Audit of over-budget police headquarters finds lack of oversight; survey states building provides value
Published Tuesday, July 15, 2014 5:00AM CST
Last Updated Wednesday, July 16, 2014 11:12AM CST
An audit into Winnipeg city hall’s handling of the new police headquarters found there was a lack of oversight that kept senior staff and councillors in the dark.
An audit and a quantity survey were ordered by city council after the price of the new headquarters ballooned by $75 million, climbing to a total cost of $210 million.
"Why was the original estimate so low and what lead to some of the recalculations?” asked Coun. Brian Mayes (St. Vital).
The audit stated the project had an inconsistent compliance with capital project management policies, the project reporting lacked detail to allow for effective oversight by staff and councillors and showed a lack of understanding of procurement policy.
"It sounds like the city has a third damning audit. I guess the city has a hat trick now," said Colin Craig from the Canadian Taxpayers Federation.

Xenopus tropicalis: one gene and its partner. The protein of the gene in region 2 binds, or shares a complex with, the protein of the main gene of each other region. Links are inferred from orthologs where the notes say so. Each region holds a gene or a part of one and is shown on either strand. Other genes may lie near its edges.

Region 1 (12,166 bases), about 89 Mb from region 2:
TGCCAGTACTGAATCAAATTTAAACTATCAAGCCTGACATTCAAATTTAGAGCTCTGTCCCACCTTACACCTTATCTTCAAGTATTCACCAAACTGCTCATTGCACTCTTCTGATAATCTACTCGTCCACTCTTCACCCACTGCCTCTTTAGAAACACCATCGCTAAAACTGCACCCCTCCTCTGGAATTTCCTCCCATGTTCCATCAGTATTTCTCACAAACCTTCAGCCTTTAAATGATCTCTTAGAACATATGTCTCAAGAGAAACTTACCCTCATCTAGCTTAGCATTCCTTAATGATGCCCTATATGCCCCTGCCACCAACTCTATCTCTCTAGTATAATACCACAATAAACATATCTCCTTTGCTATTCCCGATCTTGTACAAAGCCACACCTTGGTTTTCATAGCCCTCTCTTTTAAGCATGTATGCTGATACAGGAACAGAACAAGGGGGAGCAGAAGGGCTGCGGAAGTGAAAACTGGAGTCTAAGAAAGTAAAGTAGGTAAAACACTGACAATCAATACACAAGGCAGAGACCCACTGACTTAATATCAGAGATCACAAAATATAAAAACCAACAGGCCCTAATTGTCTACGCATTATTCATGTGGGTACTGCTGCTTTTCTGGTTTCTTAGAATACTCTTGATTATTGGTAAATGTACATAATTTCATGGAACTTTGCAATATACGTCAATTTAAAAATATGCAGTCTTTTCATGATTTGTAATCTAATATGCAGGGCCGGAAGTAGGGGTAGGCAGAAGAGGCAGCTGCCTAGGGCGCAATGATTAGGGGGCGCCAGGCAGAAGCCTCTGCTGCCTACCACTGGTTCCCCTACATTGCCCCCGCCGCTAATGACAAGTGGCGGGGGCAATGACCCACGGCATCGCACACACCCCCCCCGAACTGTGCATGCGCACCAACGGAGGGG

Councillors learned last year that only 30 per cent of the building's drawings were complete when a final price tag was agreed upon.
The audit concluded this resulted in the actual final cost being heavily understated.
“Had the councillors had the full information from the public service, they might have chosen a different path to go down,” said Mayes.
The probe found no criminal wrongdoing in the deal. Councillors said it clears the police, showing the service wasn’t asking for any additions that would have driven up the price.
“There may have been a perception that the police service was doing things to drive up the cost and this audit says that is clearly not the case,” said Devon Clunis, Winnipeg police chief.
Despite the fact the price tag for the project skyrocketed, a separate survey concluded the city received value for money compared to other cities because the building, “is within the acceptable range of cost for a facility of this nature.”
“The answer to the question was, yes, the City of Winnipeg did get value for money,” said Mayor Sam Katz.
That, however, is little solace to some councillors critical of the handling of the project.
“When you establish a figure and you go way over - it doesn't matter what you say. You juggle the figures around and it looks good,” said Coun. Harvey Smith (Daniel McIntyre).
Both reports will be tabled and debated at a Winnipeg city council meeting on July 16.
Recommendations arising from the audit include making sure roles and responsibility of people involved in major projects are clearly defined, having more training for internal project managers and additional oversight for single-source contracts.
- with a report from Jeff Keele